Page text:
Even if they have suffered some recent setbacks among academic umbrella groups, the Boycott, Divest, and Sanctions (BDS) movement is an increasingly loud presence on university campuses and among activist organizations in Washington, D.C.
As Middle Eastern prime ministers, foreign ministers, and defense ministers descend on Washington for the anti-Islamic State summit, it’s been a useful reminder that the hatreds upon which BDS feeds are increasingly out-of-date in the region itself.
Far from being a pariah state, Israel has never been so broadly accepted in the Middle East. Its relationship with Egypt has never been better, and its relationship with Jordan is stable. The looming threat of a nuclear Iran—one at best delayed but not resolved by the Joint Comprehensive Plan of Action—has brought Israel and Saudi Arabia and the various Gulf emirates closer together than they have ever been. Morocco and Tunisia also maintain informal relations with the Jewish state.
Over the last few days, I have had the opportunity to sit down with Arab ministers and officials from a variety of states. Each recognizes Israel’s permanence and envisions Israel as a Jewish state better integrated into the region. Each favors a two-state solution. Whatever their views of Israeli Prime Minister Benjamin Netanyahu, they recognize internal Israeli politics are not their business.
A few officials from states that do not formally recognize Israel understand that they must speak more directly to the Israeli public via the Israeli press. That means breaking down both real and psychological barriers that exist on both sides that undercut appearance in each other’s media.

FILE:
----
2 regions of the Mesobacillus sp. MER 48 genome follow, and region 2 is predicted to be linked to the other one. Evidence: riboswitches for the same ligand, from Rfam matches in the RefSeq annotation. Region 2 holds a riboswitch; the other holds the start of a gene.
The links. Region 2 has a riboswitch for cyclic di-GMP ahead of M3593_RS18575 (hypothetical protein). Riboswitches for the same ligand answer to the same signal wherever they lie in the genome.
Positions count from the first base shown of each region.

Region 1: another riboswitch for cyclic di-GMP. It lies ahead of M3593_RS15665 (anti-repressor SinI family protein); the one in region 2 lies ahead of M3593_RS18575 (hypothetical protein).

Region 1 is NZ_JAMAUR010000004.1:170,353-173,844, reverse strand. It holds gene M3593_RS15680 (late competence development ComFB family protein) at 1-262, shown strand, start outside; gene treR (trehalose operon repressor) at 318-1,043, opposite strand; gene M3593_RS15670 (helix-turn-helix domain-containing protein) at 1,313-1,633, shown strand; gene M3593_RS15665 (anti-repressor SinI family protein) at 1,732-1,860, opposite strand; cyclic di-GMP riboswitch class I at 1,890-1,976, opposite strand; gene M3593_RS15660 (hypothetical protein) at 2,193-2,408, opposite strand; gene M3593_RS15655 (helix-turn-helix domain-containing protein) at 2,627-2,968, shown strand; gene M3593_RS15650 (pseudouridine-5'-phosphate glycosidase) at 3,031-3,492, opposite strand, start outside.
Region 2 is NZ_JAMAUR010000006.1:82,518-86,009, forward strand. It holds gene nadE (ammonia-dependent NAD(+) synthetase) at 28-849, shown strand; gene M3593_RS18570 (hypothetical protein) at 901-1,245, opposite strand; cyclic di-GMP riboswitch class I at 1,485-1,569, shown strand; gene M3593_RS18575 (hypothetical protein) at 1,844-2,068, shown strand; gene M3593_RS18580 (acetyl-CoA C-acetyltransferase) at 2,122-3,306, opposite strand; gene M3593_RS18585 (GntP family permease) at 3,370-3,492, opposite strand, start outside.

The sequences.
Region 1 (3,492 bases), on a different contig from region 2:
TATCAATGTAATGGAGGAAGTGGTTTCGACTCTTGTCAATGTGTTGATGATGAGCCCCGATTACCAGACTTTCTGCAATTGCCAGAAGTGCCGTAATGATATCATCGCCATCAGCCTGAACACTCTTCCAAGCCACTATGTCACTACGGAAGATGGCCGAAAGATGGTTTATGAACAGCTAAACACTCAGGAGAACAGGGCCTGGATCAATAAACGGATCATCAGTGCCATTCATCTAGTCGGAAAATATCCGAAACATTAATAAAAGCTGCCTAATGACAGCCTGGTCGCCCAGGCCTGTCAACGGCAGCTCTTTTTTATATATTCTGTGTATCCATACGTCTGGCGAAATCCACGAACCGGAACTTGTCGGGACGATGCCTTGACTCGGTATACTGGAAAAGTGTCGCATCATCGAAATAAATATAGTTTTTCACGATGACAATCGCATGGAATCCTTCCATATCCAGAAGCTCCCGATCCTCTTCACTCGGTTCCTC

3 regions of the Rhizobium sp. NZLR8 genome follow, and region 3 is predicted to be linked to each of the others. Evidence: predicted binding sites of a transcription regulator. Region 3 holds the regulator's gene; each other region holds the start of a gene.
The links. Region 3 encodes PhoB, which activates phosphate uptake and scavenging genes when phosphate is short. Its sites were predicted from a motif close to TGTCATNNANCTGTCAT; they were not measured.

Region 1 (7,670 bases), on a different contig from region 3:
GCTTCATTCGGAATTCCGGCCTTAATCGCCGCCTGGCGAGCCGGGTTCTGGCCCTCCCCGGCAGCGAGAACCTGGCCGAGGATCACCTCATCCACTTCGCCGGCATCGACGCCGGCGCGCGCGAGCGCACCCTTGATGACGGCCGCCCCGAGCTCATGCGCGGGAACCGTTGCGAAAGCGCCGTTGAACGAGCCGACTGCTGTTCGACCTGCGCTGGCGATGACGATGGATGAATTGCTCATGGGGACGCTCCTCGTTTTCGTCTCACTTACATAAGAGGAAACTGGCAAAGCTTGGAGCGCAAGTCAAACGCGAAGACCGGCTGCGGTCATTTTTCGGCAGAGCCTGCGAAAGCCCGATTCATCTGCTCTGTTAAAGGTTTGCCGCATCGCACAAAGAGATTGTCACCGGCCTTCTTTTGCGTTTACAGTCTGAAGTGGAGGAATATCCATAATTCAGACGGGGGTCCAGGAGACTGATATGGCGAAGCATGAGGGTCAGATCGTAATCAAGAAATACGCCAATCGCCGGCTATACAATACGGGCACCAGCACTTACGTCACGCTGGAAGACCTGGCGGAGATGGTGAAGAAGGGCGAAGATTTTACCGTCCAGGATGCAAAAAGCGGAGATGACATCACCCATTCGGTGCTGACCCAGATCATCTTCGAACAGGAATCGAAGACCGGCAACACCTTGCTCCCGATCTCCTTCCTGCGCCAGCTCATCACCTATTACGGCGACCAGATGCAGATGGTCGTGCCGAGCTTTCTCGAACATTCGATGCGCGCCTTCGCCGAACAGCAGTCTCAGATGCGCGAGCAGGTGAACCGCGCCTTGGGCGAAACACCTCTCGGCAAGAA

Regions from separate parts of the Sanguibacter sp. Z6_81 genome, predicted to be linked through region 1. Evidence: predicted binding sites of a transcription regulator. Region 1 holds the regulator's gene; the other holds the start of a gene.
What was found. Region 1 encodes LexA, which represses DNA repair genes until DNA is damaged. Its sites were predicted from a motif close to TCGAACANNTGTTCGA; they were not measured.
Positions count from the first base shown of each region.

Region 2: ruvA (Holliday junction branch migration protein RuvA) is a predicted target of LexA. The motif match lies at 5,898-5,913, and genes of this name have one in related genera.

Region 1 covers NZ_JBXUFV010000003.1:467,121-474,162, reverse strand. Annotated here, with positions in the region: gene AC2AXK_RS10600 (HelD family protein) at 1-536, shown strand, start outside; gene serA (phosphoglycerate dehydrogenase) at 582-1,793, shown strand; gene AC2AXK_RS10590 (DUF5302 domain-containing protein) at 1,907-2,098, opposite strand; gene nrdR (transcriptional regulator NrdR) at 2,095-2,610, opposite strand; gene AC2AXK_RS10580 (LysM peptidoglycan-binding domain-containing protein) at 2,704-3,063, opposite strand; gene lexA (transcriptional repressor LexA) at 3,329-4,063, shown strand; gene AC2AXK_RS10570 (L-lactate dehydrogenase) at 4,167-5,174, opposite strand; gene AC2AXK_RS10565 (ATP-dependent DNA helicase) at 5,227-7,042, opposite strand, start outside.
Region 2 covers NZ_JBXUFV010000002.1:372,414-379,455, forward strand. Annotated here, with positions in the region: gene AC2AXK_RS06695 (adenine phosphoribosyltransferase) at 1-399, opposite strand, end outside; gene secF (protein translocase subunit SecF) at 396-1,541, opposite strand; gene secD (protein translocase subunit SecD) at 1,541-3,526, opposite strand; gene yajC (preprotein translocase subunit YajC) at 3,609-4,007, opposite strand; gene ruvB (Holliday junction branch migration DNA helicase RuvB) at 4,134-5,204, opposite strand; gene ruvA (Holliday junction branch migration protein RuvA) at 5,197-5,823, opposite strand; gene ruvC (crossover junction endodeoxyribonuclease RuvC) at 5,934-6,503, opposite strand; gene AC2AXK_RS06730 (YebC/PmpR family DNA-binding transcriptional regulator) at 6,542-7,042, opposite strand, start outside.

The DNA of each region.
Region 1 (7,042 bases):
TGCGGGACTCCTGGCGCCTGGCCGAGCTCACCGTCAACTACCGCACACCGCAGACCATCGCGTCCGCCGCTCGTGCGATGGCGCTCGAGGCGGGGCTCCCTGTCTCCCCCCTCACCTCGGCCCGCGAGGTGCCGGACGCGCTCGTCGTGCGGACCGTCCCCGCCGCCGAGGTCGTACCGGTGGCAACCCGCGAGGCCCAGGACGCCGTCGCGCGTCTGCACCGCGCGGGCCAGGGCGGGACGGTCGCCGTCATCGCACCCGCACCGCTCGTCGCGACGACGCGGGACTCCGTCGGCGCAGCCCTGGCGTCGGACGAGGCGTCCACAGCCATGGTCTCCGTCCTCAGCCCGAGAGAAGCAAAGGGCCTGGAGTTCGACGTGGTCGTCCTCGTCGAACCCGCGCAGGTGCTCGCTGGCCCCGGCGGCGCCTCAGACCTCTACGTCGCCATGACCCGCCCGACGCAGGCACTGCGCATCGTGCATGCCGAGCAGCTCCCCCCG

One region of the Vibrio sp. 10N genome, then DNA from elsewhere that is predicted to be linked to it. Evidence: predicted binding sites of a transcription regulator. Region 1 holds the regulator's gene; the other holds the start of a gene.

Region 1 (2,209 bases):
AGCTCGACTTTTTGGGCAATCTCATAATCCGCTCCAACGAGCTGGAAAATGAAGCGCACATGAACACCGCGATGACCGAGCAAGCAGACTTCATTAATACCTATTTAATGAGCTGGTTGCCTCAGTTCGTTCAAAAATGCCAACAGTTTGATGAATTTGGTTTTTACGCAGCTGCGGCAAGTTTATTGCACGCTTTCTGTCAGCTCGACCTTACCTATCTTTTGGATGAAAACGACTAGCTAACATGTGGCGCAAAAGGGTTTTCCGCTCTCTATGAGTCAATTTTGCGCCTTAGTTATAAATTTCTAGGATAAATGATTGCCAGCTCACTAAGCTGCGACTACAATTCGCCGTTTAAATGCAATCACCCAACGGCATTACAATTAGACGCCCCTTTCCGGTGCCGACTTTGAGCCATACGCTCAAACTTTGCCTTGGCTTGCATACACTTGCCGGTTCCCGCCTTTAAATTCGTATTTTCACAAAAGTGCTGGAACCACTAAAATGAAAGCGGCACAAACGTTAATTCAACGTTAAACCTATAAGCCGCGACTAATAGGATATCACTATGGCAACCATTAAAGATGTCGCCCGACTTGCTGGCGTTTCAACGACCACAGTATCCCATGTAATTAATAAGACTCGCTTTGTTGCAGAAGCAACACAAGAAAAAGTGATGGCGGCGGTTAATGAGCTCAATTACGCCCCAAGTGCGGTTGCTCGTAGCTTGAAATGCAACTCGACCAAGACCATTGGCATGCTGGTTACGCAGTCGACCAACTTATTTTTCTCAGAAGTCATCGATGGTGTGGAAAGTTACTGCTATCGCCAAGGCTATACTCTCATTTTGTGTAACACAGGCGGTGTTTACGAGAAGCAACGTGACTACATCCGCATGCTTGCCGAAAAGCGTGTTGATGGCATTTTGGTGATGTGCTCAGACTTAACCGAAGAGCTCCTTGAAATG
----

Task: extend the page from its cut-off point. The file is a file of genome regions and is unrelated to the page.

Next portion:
In 2001-2002, I briefly taught a Master’s degree class at Hebrew University about Iranian state and society. Nearly all my students had served or were currently serving in the Israeli military, and many went on to become diplomats. Many assumed, by virtue of living in the Middle East and serving in the Israeli Army, that they understood the Middle East. The reality is that they amplified their experience among the Palestinians or Lebanese into a framework which they believed explained the Middle East; few understood that Moroccans, Syrians, Egyptians, Iraqis, Kurds, Saudis, Omanis, and Iranians, for example, were not carbon copies of Palestinians or Lebanese. A generation later, and typical Israeli understanding of the Middle East is even narrower because the memory of Lebanon has faded, with the exception of Hezbollah rockets raining down in 2006.
There’s a certain irony when Arab foreign ministers from states that do not recognize Israel are willing to talk, interact, and flesh out broader regional integration. Nevertheless, self-perceived progressive activists and academics in the United States and Europe now effectively mirror the rhetoric and positions not emerging from the Arab mainstream, but rather from rejectionist states like Syria, Algeria, and Iran.